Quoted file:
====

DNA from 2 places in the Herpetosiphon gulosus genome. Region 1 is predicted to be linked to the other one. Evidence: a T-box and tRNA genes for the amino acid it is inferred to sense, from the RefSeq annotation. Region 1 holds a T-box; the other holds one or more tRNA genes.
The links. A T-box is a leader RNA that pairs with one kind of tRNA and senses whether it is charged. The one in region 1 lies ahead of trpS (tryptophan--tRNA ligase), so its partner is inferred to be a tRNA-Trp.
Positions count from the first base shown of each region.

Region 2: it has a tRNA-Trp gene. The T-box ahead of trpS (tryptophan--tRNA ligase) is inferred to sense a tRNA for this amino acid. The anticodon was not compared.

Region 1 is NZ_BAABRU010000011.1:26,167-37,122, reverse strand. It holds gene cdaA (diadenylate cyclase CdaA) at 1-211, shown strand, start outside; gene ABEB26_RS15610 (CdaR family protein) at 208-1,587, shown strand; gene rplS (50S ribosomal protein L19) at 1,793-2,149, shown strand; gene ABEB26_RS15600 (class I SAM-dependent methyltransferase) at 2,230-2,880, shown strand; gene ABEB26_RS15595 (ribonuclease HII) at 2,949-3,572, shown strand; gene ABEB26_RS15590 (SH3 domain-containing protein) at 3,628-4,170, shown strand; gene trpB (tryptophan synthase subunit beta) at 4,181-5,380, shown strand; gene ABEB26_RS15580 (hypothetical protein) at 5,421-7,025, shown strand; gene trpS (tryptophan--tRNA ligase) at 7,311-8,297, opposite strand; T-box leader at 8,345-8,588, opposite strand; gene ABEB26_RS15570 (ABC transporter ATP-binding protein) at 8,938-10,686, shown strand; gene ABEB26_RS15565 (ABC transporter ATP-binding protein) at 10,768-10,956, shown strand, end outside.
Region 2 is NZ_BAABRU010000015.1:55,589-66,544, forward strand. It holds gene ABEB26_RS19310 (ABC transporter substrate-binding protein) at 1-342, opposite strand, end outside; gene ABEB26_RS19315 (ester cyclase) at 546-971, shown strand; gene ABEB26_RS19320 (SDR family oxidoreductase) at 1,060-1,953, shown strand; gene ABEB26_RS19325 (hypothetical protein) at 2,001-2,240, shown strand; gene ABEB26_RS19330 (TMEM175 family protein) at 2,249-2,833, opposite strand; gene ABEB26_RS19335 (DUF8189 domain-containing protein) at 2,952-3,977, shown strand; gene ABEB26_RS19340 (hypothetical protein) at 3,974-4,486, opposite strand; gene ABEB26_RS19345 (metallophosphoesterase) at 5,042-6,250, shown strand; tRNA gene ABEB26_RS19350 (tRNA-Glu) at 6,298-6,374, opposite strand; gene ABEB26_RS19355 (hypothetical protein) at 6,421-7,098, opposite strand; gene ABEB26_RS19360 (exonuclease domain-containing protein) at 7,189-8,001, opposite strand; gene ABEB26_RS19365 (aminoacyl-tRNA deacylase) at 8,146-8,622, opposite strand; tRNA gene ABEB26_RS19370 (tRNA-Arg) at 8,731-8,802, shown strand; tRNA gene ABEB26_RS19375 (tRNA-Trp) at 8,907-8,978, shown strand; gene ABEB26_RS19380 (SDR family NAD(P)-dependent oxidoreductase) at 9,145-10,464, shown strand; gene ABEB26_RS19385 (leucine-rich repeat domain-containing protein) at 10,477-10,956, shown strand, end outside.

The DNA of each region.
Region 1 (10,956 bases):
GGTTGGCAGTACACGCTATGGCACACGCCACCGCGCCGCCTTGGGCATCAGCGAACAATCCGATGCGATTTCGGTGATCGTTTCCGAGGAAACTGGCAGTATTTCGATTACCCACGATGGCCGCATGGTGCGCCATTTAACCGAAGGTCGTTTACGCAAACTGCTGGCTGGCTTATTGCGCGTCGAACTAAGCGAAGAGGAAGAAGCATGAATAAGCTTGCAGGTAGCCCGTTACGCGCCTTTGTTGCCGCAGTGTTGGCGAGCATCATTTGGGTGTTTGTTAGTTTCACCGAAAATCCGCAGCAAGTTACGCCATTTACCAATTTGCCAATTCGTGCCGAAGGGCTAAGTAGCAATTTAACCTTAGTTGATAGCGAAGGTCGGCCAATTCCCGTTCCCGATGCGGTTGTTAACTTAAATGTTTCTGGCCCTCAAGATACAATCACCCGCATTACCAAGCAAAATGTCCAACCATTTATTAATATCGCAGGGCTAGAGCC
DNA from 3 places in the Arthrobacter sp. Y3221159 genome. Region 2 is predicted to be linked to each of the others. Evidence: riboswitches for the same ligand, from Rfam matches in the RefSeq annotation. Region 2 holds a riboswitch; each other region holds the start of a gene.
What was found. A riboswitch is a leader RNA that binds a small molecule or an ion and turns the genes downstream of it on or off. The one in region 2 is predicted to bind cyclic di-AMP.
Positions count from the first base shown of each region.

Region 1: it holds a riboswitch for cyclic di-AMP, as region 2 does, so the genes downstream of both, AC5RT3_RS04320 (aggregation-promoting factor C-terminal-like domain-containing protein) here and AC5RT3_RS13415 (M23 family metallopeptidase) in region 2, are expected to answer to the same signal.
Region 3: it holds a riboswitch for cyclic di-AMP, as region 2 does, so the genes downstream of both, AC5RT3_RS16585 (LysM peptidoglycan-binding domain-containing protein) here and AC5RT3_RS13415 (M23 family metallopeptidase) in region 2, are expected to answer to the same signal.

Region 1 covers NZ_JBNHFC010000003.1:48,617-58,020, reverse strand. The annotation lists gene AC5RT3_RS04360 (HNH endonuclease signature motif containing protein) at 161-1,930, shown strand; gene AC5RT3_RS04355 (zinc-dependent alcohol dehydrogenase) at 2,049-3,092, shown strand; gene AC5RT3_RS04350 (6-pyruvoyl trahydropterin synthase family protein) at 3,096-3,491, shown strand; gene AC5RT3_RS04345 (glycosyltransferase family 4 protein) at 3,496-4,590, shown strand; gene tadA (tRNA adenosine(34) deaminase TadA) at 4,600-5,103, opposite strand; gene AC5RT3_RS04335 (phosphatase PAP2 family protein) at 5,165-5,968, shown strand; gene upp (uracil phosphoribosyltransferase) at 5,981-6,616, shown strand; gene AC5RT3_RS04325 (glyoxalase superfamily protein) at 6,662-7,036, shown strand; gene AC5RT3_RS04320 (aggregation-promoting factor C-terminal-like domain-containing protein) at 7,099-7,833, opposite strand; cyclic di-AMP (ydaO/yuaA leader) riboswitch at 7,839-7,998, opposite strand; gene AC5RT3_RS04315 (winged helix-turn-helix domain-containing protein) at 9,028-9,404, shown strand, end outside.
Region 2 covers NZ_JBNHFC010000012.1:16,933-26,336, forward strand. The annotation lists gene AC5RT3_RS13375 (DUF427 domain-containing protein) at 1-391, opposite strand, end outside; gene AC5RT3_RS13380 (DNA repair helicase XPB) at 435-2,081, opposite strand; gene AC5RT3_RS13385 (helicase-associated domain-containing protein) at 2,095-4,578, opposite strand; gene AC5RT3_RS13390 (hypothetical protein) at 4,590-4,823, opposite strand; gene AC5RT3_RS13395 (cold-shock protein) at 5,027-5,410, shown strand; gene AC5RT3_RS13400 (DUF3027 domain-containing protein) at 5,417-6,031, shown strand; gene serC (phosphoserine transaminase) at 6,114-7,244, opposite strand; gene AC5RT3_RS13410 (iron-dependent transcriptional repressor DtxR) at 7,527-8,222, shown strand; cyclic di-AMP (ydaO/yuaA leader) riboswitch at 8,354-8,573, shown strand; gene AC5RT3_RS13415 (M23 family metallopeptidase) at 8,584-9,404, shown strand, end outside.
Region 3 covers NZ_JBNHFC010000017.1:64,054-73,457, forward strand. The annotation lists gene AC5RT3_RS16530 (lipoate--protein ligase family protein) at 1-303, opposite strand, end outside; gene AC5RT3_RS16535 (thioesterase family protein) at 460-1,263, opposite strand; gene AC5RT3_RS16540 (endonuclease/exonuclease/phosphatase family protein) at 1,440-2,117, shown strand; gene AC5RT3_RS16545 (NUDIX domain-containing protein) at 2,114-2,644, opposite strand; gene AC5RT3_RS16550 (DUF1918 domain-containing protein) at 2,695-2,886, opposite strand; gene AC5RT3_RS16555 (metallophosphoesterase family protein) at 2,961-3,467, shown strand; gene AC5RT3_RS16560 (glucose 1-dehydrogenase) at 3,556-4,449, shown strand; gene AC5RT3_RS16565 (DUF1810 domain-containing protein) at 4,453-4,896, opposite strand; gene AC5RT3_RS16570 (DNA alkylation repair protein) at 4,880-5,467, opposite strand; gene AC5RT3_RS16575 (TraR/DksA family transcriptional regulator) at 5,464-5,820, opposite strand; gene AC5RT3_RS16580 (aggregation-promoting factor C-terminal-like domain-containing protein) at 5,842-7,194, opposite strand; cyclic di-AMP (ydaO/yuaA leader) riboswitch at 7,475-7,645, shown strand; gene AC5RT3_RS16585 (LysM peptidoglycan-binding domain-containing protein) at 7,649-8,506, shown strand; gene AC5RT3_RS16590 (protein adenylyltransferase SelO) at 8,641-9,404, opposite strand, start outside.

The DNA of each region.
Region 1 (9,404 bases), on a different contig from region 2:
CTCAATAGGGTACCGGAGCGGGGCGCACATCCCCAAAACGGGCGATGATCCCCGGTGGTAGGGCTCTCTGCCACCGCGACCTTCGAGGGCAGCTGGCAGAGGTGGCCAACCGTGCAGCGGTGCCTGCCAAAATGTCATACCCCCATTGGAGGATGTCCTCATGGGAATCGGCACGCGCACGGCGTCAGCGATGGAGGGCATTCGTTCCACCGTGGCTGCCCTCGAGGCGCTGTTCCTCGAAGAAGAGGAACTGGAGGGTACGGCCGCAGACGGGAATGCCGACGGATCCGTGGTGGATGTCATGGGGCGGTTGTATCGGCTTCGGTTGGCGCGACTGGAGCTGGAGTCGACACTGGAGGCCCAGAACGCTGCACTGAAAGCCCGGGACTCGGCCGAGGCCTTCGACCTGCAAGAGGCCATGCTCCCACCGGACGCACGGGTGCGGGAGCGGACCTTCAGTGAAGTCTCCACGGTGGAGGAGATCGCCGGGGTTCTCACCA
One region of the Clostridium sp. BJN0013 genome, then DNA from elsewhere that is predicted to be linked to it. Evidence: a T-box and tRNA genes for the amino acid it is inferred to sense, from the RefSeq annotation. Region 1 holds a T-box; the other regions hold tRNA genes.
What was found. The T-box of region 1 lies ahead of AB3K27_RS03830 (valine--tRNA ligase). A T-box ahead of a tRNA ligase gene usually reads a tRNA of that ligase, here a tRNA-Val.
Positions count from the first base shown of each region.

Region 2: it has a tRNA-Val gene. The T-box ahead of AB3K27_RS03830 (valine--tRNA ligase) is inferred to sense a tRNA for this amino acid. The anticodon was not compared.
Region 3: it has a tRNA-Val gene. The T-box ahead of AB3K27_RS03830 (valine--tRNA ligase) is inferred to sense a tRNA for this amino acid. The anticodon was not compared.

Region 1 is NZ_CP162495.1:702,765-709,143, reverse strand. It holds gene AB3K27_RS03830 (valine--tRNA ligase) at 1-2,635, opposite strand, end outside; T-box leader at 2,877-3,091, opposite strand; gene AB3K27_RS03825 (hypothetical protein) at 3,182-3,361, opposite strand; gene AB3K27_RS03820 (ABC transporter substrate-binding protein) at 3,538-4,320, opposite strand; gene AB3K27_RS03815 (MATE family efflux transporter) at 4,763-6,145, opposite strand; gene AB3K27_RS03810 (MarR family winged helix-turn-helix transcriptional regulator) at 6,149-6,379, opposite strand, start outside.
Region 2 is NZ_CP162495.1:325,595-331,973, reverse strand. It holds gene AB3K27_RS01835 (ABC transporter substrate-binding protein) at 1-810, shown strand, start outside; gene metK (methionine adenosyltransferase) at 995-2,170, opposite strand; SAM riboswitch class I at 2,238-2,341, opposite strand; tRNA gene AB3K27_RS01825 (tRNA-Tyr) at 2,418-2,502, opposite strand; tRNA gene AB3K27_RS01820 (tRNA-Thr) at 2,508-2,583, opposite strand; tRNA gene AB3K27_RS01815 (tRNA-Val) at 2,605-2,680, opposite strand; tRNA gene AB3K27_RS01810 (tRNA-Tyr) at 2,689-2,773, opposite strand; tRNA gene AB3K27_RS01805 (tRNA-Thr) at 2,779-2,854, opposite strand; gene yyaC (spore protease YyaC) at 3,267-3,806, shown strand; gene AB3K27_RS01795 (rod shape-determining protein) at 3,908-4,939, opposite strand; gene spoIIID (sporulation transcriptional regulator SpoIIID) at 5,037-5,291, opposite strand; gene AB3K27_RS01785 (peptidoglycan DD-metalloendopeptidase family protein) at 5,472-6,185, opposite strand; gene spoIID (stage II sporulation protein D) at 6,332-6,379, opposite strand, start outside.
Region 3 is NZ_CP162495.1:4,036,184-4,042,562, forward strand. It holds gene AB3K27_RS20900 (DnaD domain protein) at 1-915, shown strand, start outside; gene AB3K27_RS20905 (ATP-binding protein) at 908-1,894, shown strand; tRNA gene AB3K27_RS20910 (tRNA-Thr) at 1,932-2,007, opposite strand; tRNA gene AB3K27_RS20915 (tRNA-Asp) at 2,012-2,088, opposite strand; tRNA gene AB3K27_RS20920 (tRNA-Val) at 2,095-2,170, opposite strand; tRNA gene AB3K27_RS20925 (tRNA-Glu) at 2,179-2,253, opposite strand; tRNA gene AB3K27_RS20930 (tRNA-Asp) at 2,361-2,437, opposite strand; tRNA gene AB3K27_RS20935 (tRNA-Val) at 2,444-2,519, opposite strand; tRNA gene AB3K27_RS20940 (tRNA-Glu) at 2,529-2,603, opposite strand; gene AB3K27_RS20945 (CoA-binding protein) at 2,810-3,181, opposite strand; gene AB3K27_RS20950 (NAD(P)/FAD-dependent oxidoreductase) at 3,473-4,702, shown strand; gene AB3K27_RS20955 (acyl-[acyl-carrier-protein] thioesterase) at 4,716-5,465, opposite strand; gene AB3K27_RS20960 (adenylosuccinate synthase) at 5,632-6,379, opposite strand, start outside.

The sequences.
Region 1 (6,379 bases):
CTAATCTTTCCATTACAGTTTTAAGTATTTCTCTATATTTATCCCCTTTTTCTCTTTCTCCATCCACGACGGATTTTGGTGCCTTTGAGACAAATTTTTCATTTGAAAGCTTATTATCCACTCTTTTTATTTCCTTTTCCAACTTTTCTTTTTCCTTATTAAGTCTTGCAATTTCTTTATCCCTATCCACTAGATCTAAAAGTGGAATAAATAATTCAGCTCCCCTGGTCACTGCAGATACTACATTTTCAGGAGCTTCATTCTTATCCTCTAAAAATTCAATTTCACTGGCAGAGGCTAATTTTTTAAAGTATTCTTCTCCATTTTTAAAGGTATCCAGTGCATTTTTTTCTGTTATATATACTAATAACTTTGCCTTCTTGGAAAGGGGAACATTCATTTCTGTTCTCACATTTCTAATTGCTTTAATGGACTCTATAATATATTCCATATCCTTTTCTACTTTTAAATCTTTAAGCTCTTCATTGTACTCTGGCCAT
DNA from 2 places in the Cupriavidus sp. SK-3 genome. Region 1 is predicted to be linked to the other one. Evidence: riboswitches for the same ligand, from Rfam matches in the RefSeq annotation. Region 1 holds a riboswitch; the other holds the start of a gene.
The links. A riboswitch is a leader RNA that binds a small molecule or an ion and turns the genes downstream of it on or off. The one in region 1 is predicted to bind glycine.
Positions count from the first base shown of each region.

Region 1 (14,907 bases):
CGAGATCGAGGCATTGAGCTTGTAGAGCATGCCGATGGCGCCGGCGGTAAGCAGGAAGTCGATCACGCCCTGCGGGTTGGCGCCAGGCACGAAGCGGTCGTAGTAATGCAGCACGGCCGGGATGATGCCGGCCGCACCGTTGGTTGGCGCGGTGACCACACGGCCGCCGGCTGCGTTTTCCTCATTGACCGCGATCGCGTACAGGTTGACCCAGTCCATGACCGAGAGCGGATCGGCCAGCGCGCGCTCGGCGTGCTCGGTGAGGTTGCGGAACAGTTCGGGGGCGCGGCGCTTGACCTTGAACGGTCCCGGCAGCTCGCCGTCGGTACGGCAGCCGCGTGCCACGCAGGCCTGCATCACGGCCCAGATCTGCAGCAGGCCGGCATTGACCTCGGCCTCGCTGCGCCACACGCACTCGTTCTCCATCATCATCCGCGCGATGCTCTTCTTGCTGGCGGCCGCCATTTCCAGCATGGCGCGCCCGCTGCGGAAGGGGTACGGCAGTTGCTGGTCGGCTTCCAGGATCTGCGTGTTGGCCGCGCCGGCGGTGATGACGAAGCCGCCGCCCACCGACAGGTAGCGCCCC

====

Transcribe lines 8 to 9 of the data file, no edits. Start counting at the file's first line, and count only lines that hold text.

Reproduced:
Region 1 (10,956 bases):
GGTTGGCAGTACACGCTATGGCACACGCCACCGCGCCGCCTTGGGCATCAGCGAACAATCCGATGCGATTTCGGTGATCGTTTCCGAGGAAACTGGCAGTATTTCGATTACCCACGATGGCCGCATGGTGCGCCATTTAACCGAAGGTCGTTTACGCAAACTGCTGGCTGGCTTATTGCGCGTCGAACTAAGCGAAGAGGAAGAAGCATGAATAAGCTTGCAGGTAGCCCGTTACGCGCCTTTGTTGCCGCAGTGTTGGCGAGCATCATTTGGGTGTTTGTTAGTTTCACCGAAAATCCGCAGCAAGTTACGCCATTTACCAATTTGCCAATTCGTGCCGAAGGGCTAAGTAGCAATTTAACCTTAGTTGATAGCGAAGGTCGGCCAATTCCCGTTCCCGATGCGGTTGTTAACTTAAATGTTTCTGGCCCTCAAGATACAATCACCCGCATTACCAAGCAAAATGTCCAACCATTTATTAATATCGCAGGGCTAGAGCC